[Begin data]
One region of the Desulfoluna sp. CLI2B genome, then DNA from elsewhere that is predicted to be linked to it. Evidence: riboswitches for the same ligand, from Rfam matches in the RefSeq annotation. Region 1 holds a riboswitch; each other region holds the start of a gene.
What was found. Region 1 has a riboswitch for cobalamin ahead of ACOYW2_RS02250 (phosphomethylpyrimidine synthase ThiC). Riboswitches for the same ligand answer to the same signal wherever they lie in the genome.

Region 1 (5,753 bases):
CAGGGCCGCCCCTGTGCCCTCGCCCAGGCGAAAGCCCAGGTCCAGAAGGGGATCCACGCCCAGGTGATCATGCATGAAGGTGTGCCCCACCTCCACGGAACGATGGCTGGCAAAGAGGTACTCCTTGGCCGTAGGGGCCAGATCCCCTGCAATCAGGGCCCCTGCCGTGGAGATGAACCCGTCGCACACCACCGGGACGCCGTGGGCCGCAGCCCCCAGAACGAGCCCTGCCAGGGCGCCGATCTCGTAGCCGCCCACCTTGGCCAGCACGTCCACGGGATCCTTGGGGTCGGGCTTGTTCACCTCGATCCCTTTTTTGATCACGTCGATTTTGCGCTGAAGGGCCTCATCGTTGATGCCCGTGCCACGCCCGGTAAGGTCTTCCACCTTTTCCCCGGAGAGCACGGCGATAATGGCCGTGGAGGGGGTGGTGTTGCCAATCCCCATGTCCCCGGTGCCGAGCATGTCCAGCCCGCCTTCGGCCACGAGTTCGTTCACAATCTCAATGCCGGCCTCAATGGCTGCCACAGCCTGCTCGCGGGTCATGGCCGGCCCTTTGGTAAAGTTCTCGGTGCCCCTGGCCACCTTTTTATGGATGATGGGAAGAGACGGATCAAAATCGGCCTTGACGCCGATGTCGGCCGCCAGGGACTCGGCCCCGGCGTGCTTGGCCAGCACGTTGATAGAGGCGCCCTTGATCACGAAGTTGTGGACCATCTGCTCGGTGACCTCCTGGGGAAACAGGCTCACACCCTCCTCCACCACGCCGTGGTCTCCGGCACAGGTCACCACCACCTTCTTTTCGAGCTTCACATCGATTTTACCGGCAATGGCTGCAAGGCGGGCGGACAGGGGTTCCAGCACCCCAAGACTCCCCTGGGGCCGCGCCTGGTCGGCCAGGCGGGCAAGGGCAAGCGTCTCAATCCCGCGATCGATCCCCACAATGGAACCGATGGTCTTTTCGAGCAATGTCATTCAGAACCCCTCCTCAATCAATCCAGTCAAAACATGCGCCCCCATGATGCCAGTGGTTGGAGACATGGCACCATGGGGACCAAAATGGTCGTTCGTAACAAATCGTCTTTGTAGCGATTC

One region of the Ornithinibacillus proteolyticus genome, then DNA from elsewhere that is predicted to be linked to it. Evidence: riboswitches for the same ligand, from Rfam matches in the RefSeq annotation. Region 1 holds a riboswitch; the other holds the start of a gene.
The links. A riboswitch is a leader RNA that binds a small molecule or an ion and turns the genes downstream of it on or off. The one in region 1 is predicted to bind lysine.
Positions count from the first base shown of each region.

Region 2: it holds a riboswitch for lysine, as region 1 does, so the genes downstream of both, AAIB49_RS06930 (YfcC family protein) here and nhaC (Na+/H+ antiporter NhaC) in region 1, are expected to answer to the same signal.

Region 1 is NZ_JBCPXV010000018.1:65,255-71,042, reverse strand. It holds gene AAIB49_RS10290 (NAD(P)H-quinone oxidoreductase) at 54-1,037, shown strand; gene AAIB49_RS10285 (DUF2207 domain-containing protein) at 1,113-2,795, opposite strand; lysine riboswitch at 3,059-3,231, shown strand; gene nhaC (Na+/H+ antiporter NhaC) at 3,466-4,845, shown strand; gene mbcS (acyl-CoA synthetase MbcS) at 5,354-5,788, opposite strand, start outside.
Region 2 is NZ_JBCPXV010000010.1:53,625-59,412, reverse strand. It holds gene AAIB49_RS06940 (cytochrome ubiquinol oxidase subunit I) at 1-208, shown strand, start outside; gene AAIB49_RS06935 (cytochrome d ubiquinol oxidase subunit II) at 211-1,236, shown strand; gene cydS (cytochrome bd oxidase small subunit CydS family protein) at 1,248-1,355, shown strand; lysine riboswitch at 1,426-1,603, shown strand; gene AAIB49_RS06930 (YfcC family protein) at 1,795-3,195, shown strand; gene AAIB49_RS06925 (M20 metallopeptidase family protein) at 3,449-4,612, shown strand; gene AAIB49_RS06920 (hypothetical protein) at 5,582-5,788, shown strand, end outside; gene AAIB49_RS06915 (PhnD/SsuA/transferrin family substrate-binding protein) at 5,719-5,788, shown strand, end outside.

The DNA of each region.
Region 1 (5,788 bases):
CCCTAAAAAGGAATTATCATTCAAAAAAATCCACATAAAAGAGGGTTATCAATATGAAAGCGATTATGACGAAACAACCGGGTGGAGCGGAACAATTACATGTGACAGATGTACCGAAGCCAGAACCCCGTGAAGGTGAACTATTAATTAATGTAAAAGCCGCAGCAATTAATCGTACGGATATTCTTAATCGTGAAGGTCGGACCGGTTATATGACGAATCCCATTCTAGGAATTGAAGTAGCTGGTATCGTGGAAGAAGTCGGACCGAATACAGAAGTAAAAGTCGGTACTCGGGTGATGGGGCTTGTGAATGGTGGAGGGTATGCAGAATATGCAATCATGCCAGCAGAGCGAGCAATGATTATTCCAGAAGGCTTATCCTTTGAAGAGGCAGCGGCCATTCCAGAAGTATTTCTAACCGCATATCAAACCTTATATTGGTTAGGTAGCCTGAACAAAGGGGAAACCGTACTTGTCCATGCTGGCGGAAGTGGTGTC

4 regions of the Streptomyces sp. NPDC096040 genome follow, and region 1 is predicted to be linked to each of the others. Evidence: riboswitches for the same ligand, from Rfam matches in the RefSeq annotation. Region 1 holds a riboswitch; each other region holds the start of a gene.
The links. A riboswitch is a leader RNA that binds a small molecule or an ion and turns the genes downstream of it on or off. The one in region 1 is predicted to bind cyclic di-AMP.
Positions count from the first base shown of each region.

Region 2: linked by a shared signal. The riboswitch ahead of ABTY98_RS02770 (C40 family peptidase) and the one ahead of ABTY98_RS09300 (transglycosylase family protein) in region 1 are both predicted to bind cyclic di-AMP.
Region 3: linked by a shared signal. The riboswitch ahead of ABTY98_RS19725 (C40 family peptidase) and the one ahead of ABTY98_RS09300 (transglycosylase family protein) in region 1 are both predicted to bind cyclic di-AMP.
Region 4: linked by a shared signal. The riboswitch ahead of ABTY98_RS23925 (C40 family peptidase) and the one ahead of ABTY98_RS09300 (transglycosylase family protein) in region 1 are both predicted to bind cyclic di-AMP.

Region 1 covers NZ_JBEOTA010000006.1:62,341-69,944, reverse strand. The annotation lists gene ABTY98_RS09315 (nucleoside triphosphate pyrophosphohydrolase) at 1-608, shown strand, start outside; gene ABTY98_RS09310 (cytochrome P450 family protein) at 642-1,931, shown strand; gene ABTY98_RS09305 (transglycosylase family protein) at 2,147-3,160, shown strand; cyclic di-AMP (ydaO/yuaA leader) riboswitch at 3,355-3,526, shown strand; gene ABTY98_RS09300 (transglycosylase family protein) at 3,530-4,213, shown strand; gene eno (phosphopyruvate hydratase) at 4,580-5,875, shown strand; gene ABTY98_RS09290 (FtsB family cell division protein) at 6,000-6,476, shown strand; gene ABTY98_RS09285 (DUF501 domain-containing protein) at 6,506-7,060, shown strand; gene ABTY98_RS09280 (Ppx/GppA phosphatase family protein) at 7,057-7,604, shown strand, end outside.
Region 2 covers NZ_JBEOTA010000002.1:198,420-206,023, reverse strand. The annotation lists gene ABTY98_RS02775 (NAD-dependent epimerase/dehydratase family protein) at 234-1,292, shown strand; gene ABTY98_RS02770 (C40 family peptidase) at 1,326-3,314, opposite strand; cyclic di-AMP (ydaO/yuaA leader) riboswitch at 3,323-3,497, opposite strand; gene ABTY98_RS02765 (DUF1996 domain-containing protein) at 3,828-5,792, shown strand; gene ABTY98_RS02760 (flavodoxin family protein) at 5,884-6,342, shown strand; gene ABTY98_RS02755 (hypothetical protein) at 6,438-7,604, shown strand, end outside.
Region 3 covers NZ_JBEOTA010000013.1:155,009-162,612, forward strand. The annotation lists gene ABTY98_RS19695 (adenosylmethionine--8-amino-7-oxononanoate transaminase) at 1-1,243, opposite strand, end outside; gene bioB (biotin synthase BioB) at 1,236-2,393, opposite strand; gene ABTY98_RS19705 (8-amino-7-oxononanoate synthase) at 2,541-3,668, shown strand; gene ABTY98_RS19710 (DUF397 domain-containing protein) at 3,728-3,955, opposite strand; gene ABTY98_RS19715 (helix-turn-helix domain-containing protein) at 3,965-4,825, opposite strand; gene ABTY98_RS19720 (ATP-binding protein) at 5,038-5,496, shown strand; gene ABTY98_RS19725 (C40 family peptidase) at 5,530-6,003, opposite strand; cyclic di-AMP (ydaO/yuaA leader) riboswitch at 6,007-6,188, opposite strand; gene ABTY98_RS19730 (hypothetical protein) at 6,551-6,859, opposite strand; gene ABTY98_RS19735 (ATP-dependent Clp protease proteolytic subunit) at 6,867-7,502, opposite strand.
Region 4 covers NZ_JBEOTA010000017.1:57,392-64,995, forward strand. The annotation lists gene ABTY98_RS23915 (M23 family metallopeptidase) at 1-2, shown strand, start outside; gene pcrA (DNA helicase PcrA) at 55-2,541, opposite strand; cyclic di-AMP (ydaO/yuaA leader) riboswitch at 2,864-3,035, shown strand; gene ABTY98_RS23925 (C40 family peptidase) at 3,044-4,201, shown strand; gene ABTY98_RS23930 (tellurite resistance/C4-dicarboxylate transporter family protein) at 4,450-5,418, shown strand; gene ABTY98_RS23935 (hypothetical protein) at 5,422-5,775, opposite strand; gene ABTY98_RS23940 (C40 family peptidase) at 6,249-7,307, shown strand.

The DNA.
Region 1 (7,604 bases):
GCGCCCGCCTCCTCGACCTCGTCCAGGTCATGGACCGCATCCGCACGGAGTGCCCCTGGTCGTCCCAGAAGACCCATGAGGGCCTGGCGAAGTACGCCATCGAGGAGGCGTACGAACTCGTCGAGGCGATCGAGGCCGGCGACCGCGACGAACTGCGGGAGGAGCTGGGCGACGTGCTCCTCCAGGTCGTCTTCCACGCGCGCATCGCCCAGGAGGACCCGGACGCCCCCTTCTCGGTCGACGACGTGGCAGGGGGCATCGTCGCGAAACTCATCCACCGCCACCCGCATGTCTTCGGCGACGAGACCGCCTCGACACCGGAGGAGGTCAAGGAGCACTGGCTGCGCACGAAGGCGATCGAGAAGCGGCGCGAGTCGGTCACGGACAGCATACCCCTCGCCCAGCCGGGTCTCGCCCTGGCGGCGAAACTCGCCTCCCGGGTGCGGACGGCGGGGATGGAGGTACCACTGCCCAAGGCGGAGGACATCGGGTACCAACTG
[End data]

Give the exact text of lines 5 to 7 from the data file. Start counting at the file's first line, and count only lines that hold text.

One region of the Ornithinibacillus proteolyticus genome, then DNA from elsewhere that is predicted to be linked to it. Evidence: riboswitches for the same ligand, from Rfam matches in the RefSeq annotation. Region 1 holds a riboswitch; the other holds the start of a gene.
The links. A riboswitch is a leader RNA that binds a small molecule or an ion and turns the genes downstream of it on or off. The one in region 1 is predicted to bind lysine.
Positions count from the first base shown of each region.